In the first Euro Hockey Tour tournament under Martinsen’s leadership, Sweden finished second, ahead of the Czechs and the Russian, but behind Finland, but the point they got for their overtime loss was what gave them the second place. It was a respectable start and a nice coming out party for 16-year-old Lina Ljungblom, who scored three goals in three games and finished fourth in tournament scoring. She’s one of a handful of her former silver medal winning under-18 players that Martinsen had invited to the camp.

Ljungblom is also one of the young players who haven’t made the jump to the SDHL, Sweden’s top women’s hockey league, but instead, plays on a boys’ team in her hometown. 

While Sweden has taken big strides with attracting young girls to skating schools, and creating the SDHL women’s league that is popular among national team players also from outside of the country, it’s easy to forget that women’s hockey is still in a pioneer stage. Out of 70,000 registered players in the country, about 5,000 are women and girls. 

“Out of the 5,000 registered players, only 200 are senior players, in other words, older than twenty. And then we have around seventy 20-year-olds, so the pool of players isn’t very big,” Martinsen says. 

“We lose too many girls when they hit their pre-teens, and it’s a fairly low percentage of girls that take themselves all the way through to senior hockey,” she adds. 

And those who do make it till have to juggle hockey with other work. After the seventh-place finish in the 2014 Olympics, the Swedish Olympic Committee withdrew their financial aid to the players. The Swedish federation and the Swedish Hockey League recently announced that they would compensate the players for their loss of income during their national team obligations. 

However, Martinsen’s focus is on the current national team and its season with the 2019 IIHF Ice Hockey Women’s World Championship in Espoo, Finland, as its main goal. 

“I’ve been hired to re-establish Sweden as a top-4 nation in the world, and I think it’s a realistic goal and whether it’ll happen under my tenure or not, time will tell,” she says.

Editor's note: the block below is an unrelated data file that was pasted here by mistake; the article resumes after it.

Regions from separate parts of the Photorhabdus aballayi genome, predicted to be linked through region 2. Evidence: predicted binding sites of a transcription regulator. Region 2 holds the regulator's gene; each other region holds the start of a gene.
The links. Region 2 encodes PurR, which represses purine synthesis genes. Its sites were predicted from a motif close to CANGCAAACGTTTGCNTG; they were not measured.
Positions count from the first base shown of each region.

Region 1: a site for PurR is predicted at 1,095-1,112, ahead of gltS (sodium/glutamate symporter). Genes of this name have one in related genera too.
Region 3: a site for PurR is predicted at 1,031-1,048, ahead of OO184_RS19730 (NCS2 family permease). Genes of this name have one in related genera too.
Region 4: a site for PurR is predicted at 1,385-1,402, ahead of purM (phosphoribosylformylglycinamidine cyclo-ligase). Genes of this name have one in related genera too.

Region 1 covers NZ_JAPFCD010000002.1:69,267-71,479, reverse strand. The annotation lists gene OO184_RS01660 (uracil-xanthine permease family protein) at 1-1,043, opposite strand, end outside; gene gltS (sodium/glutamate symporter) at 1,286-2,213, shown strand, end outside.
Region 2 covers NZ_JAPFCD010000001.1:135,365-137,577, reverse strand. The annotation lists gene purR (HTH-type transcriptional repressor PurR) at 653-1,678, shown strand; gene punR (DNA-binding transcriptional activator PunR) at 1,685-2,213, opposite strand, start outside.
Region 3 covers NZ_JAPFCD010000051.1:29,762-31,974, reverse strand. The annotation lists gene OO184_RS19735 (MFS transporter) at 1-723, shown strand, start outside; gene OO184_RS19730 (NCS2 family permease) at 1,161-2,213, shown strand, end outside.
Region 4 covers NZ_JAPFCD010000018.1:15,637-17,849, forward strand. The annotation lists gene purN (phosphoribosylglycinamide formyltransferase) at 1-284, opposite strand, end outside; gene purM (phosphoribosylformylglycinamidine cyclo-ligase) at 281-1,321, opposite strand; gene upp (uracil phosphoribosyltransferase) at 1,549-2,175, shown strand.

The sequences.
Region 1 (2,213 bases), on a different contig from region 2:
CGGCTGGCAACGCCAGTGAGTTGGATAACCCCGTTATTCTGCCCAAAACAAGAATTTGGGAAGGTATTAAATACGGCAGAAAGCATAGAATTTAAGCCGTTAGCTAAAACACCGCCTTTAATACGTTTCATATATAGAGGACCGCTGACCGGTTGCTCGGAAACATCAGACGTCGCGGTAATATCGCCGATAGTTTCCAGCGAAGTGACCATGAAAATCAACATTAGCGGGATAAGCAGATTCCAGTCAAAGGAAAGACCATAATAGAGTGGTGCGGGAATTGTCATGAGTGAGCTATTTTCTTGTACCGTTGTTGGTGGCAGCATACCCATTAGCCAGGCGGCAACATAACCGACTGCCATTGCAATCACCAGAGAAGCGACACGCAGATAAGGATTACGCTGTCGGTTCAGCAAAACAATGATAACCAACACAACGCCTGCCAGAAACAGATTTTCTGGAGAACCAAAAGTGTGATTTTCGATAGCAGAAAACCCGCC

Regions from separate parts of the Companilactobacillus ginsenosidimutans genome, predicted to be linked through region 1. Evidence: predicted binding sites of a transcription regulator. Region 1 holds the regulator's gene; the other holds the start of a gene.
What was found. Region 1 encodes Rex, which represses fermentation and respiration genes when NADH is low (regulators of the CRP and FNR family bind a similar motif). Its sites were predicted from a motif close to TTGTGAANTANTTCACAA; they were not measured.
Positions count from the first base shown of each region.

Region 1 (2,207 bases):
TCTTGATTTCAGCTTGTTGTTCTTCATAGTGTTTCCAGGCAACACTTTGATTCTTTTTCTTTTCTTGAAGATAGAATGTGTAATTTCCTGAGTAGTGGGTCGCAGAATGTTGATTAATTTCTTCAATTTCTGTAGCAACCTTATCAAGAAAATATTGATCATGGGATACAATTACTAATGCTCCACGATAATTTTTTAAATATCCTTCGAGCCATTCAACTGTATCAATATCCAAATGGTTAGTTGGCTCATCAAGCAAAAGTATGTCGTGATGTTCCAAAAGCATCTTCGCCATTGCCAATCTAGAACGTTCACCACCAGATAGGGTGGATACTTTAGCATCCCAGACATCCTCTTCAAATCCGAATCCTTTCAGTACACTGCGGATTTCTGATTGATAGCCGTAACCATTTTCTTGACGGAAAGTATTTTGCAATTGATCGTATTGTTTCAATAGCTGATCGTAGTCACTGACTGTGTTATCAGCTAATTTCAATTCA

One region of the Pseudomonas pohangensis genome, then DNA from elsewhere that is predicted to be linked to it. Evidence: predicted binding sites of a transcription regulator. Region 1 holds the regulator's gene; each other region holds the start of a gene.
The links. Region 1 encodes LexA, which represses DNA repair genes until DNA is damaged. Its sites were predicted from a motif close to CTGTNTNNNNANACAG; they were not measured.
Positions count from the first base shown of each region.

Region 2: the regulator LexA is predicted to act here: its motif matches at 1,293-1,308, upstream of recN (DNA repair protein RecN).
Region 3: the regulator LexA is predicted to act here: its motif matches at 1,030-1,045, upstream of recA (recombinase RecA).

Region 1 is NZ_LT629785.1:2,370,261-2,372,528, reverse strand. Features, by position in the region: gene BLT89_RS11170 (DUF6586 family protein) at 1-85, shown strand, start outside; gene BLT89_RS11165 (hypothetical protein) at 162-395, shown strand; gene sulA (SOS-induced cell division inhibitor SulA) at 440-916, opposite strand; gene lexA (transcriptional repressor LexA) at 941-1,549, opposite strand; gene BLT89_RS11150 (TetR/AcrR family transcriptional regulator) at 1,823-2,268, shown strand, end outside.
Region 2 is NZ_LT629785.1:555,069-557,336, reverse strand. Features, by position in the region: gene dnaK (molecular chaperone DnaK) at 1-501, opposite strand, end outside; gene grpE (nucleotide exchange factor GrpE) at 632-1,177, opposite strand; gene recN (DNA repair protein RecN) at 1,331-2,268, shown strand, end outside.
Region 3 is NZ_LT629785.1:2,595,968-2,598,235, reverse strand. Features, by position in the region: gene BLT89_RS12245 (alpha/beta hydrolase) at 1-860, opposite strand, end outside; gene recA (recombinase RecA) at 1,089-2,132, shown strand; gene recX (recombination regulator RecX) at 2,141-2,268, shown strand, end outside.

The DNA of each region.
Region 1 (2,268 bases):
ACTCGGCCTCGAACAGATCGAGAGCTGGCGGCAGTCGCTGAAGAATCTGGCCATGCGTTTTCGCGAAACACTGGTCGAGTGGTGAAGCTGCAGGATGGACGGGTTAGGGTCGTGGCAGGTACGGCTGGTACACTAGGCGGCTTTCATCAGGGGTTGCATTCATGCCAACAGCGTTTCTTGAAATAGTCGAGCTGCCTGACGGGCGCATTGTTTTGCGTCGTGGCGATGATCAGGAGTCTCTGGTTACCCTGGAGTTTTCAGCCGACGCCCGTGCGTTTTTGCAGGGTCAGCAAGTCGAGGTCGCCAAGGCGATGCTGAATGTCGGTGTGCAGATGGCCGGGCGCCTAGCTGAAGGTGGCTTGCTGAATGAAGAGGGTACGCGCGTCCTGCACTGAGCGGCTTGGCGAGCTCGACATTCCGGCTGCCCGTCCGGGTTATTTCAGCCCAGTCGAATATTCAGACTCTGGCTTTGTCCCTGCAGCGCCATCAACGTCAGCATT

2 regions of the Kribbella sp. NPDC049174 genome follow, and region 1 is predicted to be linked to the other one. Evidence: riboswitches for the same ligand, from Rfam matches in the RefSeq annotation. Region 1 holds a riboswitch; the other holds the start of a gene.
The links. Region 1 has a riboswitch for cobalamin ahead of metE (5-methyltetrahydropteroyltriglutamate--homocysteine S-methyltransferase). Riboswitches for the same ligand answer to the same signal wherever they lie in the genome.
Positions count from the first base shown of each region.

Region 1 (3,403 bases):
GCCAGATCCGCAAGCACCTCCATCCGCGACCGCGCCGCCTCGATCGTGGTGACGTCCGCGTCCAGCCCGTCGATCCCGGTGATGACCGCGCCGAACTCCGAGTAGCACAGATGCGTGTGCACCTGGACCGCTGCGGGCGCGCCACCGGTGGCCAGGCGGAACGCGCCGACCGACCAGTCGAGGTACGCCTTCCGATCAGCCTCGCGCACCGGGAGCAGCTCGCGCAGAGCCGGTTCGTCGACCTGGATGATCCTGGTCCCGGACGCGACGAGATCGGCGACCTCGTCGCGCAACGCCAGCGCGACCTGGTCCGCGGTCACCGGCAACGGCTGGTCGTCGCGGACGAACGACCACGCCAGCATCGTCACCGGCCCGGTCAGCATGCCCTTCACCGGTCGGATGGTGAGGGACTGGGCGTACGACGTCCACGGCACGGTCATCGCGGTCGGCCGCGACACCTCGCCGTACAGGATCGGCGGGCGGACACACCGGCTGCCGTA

It is no wonder, though, Martinsen is now expected to come home with a medal, like her teams in the under-18 tournaments did. 

“I just want us to play our best hockey at the Worlds, and at the under-18 tournaments we had some players that played beyond their abilities, and that was wonderful to see. We’re not dealing with robots here,” Martinsen says. 

The next generation is used to being in the top four and Martinsen hopes they will bring that attitude with them, even though she’s careful to note that the road is long. 

“The federation’s goal for all national teams, regardless of tournament, is to be able to fight for a medal, and it’s a journey. There are no quick fixes.”

“After all, this is hockey and even if you play well, the other team may just be better,” she says. 

For the first time in her life, Martinsen earns her living from hockey. Before taking on the head coach’s job, she worked as a policewoman in Stockholm. 

“I was a policewoman for nine years and it’s, at times, a tough job. I feel very privileged to get to work in the hockey world now, with great leaders and players. There have been times I’ve had to shake my head and wonder if this is a real job,” she says with a laugh. 

With a real job like that and a small child at home, Martinsen has little time for anything else, even playing hockey herself. 

“I don’t have time right now, but maybe later because there are more and more women’s veteran teams around,” she says. 

That, too, is a sign of progress.